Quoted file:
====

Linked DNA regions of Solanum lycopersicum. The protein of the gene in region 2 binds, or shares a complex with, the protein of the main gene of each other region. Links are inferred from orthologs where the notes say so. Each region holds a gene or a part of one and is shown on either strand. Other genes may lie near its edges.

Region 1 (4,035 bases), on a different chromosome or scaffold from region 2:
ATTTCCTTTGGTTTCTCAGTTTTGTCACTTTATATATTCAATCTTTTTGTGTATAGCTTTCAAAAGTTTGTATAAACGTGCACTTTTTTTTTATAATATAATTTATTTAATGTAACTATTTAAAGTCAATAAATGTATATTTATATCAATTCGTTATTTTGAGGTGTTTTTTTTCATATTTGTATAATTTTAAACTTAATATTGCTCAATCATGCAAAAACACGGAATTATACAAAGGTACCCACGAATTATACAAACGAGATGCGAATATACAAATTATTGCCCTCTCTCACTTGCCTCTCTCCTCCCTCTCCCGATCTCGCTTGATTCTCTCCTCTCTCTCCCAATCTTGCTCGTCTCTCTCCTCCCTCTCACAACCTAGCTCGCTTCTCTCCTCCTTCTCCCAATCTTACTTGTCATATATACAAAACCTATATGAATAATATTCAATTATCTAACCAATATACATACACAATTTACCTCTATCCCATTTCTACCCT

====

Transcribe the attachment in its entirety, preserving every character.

Linked DNA regions of Solanum lycopersicum. The protein of the gene in region 2 binds, or shares a complex with, the protein of the main gene of each other region. Links are inferred from orthologs where the notes say so. Each region holds a gene or a part of one and is shown on either strand. Other genes may lie near its edges.

Region 1 (4,035 bases), on a different chromosome or scaffold from region 2:
ATTTCCTTTGGTTTCTCAGTTTTGTCACTTTATATATTCAATCTTTTTGTGTATAGCTTTCAAAAGTTTGTATAAACGTGCACTTTTTTTTTATAATATAATTTATTTAATGTAACTATTTAAAGTCAATAAATGTATATTTATATCAATTCGTTATTTTGAGGTGTTTTTTTTCATATTTGTATAATTTTAAACTTAATATTGCTCAATCATGCAAAAACACGGAATTATACAAAGGTACCCACGAATTATACAAACGAGATGCGAATATACAAATTATTGCCCTCTCTCACTTGCCTCTCTCCTCCCTCTCCCGATCTCGCTTGATTCTCTCCTCTCTCTCCCAATCTTGCTCGTCTCTCTCCTCCCTCTCACAACCTAGCTCGCTTCTCTCCTCCTTCTCCCAATCTTACTTGTCATATATACAAAACCTATATGAATAATATTCAATTATCTAACCAATATACATACACAATTTACCTCTATCCCATTTCTACCCT